New mutations in the deadly Ebola virus which could open it up to future cures and vaccines have been found by scientists.
They also discovered the current outbreak had a common source dating back to the mid-70s and was transmitted from Guinea to Sierra Leone by 12 people who had attended the same funeral in May.
Researchers from the Broad Institute and Harvard University collected data from 78 patients who contracted the disease during the first 24 days of the outbreak in Sierra Leone.
They found more than 300 genetic changes in the 99 genomes they sequenced which were distinct from previous outbreaks.
Using a “deep sequencing” technique, the team took an extremely close-up view of samples from each patient. This high-resolution view allowed the team to detect multiple mutations that alter protein sequences – potential targets for future diagnostics, vaccines, and therapies.
Working with the Sierra Leone ministry of health and sanitation, they also discovered the strains responsible for the current outbreak were likely to have a common ancestor dating back to an outbreak in 1976.
To accelerate the search for a cure, the team released the full-length sequences on a National Centre for Biotechnology Information’s (NCBI’s) DNA sequence database.
Co-author Pardis Sabeti, an associate professor at Harvard University, said: “By making the data immediately available to the community, we hope to accelerate response efforts.”
The news came as the World Health Organisation yesterday announced the Ebola epidemic in West Africa could infect more than 20,000 people, with the UN agency warning that an international effort costing almost half a billion dollars is needed to overcome the outbreak.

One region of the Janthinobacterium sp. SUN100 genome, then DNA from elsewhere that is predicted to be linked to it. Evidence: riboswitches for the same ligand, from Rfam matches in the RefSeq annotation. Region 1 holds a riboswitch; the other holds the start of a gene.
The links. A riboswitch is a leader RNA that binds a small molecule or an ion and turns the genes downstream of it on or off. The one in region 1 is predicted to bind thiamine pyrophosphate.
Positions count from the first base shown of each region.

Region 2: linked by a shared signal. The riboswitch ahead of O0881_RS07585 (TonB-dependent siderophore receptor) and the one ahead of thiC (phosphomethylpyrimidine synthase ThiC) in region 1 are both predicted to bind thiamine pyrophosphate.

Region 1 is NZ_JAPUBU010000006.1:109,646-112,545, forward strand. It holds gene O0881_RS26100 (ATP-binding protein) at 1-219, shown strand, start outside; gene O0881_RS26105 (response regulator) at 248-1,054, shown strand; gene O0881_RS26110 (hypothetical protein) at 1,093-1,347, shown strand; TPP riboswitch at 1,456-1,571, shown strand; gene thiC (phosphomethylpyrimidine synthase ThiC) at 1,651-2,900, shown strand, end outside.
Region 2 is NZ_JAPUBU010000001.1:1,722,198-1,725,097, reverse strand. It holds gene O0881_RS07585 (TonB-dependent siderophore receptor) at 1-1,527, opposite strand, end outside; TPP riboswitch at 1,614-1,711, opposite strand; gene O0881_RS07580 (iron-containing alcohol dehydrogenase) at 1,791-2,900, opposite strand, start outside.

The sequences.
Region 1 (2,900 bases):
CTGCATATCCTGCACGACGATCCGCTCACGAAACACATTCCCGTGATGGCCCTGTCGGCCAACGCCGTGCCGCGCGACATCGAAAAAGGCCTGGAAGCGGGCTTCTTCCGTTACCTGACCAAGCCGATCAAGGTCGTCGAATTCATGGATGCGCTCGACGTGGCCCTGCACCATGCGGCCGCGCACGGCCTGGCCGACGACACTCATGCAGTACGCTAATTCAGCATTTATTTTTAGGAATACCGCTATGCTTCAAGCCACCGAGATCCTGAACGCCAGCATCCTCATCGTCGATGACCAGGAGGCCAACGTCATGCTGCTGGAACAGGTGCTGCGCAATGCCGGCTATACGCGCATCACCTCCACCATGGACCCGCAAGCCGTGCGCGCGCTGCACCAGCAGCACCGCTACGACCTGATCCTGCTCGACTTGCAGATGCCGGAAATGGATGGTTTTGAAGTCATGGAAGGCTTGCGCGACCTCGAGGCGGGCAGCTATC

At the same time, GlaxoSmithKline said an experimental Ebola vaccine is being fast-tracked into human studies and it plans to produce up to 10,000 doses for emergency deployment if the results are good. The WHO estimates it will take six to nine months to halt the Ebola epidemic in West Africa, while officials in Nigeria yesterday said a doctor involved in treating a Liberian-American who brought the disease to the country had died in Port Harcourt.
So far, 3,069 cases have been reported in the outbreak but the WHO said the actual number in Guinea, Sierra Leone, Liberia and Nigeria could already be two to four times higher.
“This is not a West Africa issue. This is a global health security issue,” Bruce Aylward, the WHO’s assistant director-general for polio, emergencies and country collaboration, told reporters in Geneva.
With a fatality rate of 52 percent, the death toll stood at 1,552 as of 26 August. That is nearly as high as the total from all recorded outbreaks since Ebola was discovered in the Democratic Republic of Congo in 1976.
The figures do not include deaths from a separate Ebola outbreak announced at the weekend in Congo, which is a different strain of the virus.
Mr Aylward said tackling the present epidemic would cost an estimated $490 million (£296m), involving thousands of local staff and 750 international experts.